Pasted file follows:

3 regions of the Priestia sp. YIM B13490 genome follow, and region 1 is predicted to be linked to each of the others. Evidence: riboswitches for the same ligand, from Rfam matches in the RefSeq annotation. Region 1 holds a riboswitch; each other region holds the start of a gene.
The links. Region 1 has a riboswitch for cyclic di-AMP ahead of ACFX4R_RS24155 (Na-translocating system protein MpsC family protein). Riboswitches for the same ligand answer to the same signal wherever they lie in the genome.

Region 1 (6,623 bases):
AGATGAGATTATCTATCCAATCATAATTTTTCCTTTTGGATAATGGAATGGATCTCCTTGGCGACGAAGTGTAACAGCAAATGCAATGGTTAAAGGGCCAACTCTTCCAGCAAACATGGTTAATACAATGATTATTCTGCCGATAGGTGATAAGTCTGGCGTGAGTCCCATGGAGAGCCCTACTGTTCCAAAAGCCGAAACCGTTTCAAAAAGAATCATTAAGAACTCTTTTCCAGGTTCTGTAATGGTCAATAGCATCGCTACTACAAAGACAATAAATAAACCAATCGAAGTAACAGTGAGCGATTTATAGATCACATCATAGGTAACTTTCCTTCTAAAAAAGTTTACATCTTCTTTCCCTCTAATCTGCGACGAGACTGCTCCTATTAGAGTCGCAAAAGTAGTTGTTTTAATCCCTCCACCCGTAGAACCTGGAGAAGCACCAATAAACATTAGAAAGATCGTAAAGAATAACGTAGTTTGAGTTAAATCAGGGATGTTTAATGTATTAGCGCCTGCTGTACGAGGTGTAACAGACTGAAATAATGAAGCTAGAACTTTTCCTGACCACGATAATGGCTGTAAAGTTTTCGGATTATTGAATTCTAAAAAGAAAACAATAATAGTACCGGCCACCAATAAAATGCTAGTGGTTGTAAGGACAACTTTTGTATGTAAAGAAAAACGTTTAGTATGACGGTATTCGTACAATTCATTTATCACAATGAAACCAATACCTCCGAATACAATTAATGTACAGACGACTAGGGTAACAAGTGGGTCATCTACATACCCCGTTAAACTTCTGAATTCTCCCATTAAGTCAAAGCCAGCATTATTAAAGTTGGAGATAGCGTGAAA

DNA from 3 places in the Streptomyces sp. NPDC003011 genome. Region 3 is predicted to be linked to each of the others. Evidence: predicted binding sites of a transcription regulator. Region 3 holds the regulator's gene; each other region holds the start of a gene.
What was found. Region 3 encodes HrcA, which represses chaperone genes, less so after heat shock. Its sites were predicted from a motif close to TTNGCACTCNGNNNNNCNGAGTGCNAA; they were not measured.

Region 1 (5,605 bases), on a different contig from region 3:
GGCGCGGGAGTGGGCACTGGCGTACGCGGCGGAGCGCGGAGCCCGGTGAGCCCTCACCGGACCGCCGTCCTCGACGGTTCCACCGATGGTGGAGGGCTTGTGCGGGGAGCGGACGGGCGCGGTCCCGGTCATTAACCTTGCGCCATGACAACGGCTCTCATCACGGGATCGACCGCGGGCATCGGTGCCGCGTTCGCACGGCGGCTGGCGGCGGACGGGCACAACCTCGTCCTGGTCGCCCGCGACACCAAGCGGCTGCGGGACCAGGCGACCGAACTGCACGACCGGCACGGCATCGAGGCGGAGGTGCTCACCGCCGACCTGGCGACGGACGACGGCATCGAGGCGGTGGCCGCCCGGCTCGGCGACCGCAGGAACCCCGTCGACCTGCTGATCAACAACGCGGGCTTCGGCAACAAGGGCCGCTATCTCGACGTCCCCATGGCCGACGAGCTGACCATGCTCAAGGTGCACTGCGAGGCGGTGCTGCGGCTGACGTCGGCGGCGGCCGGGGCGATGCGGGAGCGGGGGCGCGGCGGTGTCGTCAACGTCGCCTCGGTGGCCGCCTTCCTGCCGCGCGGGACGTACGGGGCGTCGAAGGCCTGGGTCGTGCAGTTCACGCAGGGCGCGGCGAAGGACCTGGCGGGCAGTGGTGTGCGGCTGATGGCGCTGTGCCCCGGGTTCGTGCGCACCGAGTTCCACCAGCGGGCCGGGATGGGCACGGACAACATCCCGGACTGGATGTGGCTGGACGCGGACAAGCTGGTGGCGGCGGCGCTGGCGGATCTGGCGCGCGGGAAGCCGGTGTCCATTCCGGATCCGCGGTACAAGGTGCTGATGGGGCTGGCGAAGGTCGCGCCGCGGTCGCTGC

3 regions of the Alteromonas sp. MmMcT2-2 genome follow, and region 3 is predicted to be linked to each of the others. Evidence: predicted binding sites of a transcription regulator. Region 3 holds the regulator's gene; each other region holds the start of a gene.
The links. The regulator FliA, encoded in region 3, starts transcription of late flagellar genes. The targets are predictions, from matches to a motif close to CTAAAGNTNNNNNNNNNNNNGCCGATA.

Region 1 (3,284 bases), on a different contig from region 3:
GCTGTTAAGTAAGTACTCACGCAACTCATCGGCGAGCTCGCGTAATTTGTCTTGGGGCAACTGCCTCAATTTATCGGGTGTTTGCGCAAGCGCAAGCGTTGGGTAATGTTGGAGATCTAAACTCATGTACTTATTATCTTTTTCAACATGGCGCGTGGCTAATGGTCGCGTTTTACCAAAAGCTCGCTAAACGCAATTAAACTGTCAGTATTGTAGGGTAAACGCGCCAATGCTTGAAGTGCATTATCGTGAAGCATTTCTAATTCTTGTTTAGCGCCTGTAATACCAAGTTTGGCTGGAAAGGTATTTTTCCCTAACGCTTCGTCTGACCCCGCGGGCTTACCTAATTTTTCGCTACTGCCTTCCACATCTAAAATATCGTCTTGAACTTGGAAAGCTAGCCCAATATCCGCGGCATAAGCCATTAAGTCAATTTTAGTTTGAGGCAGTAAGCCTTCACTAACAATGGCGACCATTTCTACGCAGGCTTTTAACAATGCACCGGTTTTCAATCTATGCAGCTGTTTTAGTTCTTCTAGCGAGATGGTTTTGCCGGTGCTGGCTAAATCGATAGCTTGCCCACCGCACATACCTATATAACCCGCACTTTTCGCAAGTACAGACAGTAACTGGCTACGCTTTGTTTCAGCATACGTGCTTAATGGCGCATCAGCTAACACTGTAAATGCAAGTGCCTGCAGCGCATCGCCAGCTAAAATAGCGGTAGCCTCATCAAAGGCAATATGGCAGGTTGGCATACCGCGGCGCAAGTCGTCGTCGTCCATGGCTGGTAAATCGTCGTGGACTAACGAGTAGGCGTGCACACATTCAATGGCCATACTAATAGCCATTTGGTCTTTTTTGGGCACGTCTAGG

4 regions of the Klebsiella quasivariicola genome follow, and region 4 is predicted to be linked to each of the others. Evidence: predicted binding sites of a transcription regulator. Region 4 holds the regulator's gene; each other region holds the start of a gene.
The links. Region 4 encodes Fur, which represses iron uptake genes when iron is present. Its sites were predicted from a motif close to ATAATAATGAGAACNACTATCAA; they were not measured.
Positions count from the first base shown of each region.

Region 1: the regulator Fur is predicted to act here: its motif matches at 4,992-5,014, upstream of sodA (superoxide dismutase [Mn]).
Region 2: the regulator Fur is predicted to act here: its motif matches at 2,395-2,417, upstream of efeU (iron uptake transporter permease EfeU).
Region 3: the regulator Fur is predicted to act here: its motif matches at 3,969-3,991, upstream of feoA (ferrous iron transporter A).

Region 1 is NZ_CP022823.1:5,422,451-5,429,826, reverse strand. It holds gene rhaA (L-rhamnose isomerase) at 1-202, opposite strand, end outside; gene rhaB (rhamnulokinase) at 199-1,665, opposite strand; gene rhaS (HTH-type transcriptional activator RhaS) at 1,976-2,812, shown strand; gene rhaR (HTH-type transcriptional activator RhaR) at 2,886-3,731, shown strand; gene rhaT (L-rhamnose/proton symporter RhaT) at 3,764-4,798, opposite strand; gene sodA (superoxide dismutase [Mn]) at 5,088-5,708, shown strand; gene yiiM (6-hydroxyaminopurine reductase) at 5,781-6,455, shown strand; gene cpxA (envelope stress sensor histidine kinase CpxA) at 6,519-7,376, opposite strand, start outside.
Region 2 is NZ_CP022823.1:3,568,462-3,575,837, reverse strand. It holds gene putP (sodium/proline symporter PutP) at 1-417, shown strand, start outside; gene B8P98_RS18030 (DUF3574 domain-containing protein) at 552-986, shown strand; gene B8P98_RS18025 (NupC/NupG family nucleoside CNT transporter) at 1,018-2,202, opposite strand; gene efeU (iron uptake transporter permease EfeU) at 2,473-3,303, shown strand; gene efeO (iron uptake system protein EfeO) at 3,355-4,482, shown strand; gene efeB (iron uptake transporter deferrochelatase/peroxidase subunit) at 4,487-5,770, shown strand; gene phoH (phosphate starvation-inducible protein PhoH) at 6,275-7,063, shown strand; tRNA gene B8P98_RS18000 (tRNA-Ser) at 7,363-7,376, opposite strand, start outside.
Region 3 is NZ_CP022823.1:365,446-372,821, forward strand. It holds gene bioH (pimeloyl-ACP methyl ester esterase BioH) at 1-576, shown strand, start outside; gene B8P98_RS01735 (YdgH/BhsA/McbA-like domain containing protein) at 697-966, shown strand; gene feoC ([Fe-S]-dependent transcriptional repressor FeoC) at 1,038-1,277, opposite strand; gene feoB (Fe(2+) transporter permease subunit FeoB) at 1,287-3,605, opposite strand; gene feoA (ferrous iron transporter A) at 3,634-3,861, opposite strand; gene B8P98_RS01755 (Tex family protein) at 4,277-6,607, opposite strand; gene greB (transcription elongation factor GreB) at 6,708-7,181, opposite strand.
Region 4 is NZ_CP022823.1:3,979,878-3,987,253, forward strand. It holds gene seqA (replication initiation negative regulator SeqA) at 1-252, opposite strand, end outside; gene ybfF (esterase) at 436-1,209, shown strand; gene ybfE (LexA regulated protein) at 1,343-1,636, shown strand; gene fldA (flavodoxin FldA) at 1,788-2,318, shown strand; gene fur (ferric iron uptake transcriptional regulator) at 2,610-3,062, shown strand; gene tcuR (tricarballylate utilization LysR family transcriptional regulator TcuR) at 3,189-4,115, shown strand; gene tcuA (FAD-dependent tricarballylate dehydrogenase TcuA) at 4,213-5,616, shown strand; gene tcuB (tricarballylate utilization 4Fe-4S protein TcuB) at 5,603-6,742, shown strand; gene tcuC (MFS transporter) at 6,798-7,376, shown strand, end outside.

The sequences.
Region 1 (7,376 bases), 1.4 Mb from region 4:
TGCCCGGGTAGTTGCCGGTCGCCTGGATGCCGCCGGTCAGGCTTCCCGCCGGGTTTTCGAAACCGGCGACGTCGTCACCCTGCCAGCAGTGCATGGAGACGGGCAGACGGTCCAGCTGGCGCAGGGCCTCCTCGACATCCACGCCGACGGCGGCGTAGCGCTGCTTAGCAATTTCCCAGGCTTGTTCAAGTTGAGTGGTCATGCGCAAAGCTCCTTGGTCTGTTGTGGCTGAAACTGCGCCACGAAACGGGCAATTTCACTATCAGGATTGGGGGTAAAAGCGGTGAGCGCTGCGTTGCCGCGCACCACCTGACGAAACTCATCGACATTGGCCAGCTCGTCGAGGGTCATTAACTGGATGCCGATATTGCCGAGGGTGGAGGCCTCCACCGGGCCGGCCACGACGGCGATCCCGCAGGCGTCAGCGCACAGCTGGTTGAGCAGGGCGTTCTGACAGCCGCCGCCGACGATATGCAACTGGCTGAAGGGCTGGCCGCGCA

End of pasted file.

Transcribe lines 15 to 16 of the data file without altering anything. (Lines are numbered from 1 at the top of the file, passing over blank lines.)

Positions count from the first base shown of each region.

Region 1: the regulator Fur is predicted to act here: its motif matches at 4,992-5,014, upstream of sodA (superoxide dismutase [Mn]).